New Books Network

Jessica Martell, “Farm to Form: Modernist Literature and Ecologies of Food in the British Empire” (U Nevada Press, 2020)
In this this interview, Carrie Tippen talks with Jessica Martell about her new book, Farm to Form: Modernist Literature and Ecologies of Food in the British Empire, published in 2020 by University of Nevada Press for their Cultural Ecologies of Food series. In Farm to Form, Martell contextualizes some familiar... Read More
Brian R. Dott, “The Chile Pepper in China: A Cultural Biography” (Columbia UP, 2020)
In China, chiles are everywhere. From dried peppers hanging from eaves to Mao’s boast that revolution would be impossible without chiles, Chinese culture and the chile pepper have been intertwined for centuries. Yet, this was not always the case. In The Chile Pepper in China: A Cultural Biography (Columbia University... Read More
Lauren F. Klein, “An Archive of Taste: Race and Eating in the Early United States” (U Minnesota Press, 2020)
There is no eating in the archive. This is not only a practical admonition to any would-be researcher but also a methodological challenge, in that there is no eating—or, at least, no food—preserved among the printed records of the early United States. Synthesizing a range of textual artifacts with accounts... Read More
K. Keeling and S. Pollard, “Table Lands: Food in Children’s Literature” (U Mississippi Press, 2020)
In this this interview, Carrie Tippen talks Kara Keeling and Scott Pollard about their new book, Table Lands: Food in Children’s Literature, published June 2020 by University of Mississippi Press. Table Lands contributes to a growing body of scholarship in the subfield of literary food studies, which combines the methods... Read More
Emily Pawley, “The Nature of the Future: Agriculture, Science, and Capitalism in the Antebellum North” (U Chicago Press, 2020)
The nostalgic mist surrounding farms can make it hard to write their history, encrusting them with stereotypical rural virtues and unrealistically separating them from markets, capitalism, and urban influences. The Nature of the Future: Agriculture, Science, and Capitalism in the Antebellum North (University Of Chicago Press) aims to remake this... Read More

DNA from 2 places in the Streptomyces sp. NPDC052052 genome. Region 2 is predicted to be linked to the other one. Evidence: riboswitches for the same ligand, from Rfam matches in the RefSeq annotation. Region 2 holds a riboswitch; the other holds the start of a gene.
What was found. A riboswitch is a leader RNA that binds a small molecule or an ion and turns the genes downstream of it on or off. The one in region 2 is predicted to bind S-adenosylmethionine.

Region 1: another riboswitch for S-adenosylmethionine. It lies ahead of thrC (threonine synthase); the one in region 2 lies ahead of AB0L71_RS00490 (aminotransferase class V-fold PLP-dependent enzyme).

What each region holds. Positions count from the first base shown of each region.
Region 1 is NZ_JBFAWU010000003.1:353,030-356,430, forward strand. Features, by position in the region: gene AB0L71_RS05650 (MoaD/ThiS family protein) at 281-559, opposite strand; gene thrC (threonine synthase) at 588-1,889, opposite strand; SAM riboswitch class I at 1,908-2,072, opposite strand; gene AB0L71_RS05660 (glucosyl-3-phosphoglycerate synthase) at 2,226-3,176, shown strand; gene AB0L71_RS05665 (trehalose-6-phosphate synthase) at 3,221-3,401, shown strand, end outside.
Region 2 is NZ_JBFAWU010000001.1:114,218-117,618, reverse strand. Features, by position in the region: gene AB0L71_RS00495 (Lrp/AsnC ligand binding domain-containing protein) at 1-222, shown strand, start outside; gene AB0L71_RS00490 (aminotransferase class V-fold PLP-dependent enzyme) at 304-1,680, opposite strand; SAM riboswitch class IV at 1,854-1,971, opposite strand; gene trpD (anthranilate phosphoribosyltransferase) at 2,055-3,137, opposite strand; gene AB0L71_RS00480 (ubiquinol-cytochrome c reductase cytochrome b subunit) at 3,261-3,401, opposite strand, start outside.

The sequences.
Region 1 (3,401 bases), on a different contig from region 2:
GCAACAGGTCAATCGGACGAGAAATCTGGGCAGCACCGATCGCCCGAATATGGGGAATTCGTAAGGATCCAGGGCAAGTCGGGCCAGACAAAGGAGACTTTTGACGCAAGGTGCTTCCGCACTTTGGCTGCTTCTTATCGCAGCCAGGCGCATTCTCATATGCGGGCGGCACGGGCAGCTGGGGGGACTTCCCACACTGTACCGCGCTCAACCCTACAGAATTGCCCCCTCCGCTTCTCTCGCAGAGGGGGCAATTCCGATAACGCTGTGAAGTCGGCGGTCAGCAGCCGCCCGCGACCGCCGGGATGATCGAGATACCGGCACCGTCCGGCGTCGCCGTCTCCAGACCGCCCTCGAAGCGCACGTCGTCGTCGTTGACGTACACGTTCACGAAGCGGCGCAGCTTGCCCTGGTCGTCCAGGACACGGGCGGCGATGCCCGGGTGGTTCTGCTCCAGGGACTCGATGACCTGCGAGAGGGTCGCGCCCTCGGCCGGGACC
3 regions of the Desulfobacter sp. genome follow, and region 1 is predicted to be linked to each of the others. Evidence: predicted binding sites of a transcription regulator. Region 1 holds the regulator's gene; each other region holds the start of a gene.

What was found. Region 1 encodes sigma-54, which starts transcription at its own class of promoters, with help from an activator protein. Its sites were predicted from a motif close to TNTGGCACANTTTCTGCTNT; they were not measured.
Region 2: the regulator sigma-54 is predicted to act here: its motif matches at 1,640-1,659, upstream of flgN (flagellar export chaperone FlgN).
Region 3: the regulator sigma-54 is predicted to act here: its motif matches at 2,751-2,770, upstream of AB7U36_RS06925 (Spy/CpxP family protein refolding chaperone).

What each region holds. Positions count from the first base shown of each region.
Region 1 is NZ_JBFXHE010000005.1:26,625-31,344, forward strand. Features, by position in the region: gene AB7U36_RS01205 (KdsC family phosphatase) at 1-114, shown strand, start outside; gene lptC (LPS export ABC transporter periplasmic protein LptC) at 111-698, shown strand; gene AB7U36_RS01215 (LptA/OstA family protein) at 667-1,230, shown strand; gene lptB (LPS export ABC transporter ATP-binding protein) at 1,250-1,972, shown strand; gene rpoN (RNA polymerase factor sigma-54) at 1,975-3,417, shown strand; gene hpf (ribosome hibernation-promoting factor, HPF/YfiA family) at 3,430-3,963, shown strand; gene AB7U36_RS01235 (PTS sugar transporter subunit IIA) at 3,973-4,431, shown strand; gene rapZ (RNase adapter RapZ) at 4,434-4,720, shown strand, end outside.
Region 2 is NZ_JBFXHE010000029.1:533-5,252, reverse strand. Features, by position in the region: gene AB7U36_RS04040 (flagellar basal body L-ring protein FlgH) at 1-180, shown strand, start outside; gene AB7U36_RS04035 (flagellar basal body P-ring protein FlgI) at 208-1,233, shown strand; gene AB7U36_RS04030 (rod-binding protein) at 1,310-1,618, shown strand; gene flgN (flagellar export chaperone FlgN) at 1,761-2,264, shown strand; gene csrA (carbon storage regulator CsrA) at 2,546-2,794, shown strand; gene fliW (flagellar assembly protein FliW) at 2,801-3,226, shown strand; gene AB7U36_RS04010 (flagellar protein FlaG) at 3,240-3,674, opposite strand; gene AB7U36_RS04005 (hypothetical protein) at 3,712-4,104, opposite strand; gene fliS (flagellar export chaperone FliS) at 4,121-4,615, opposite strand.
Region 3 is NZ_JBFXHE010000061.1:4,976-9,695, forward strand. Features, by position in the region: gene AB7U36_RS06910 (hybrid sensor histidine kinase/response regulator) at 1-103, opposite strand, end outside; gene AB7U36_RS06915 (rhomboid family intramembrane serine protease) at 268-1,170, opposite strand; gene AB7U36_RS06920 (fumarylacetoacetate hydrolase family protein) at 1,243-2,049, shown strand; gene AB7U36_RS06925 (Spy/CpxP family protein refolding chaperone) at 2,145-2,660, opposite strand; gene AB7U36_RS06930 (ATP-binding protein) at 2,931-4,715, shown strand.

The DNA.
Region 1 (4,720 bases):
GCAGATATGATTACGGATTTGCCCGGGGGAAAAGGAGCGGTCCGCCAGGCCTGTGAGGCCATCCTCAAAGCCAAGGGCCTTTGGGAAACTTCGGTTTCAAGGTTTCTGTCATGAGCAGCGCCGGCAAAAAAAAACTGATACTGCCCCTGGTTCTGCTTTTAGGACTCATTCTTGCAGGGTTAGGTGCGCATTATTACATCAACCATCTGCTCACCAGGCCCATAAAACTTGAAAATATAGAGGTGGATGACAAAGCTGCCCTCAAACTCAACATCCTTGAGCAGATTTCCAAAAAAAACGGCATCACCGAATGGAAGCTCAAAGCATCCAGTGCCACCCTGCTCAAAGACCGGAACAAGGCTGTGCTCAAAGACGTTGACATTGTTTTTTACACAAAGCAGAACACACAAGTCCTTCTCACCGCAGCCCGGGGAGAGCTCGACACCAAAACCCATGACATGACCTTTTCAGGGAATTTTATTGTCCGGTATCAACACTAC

Emily Wallace, “Road Sides: An Illustrated Companion to Dining and Driving in the American South” (U Texas Press, 2019)
In this this interview, Carrie Tippen talks with Emily Wallace, author and illustrator of the new book Road Sides: An Illustrated Companion to Dining and Driving in the American South (University of Texas Press, 2019). Road Sides pays homage to popular travel guides with its short chapters, one for each... Read More
Virgie Tovar, “You Have the Right to Remain Fat” (Feminist Press, 2018)
Growing up as a fat girl, Virgie Tovar believed that her body was something to be fixed. But after two decades of dieting and constant guilt, she was over it―and gave herself the freedom to trust her own body again. Ever since, she’s been helping others to do the same.... Read More
Elizabeth A. Williams, “Appetite and Its Discontents: Science, Medicine, and the Urge to Eat, 1750-1950” (U Chicago Press, 2020)
Why do we eat? Is it instinct? Despite the necessity of food, anxieties about what and how to eat are widespread and persistent. In Appetite and Its Discontents: Science, Medicine, and the Urge to Eat, 1750-1950 (University of Chicago Press, 2020), Elizabeth A. Williams explores contemporary worries about eating through... Read More
Kregg Hetherington, “The Government of Beans: Regulating Life in the Age of Monocrops” (Duke UP, 2020)
By the time Bolivian President Evo Morales was deposed in December 2019, it had become increasingly clear that Latin America’s Pink Tide – the wave of left-leaning, anti-poverty governments which took hold of the region in the mid-2000s – was fast receding. Many have attempted to explain the rise and... Read More
Hanna Garth, “Food In Cuba: The Pursuit of a Decent Meal” (Stanford UP, 2020)
In Food In Cuba: The Pursuit of a Decent Meal (Stanford University Press, 2020), Hanna Garth examines the processes of acquiring food and preparing meals in the midst of food shortages. Garth draws our attention to the social, cultural, and historical factors Cuban’s draw upon to define an appropriate or decent meal and... Read More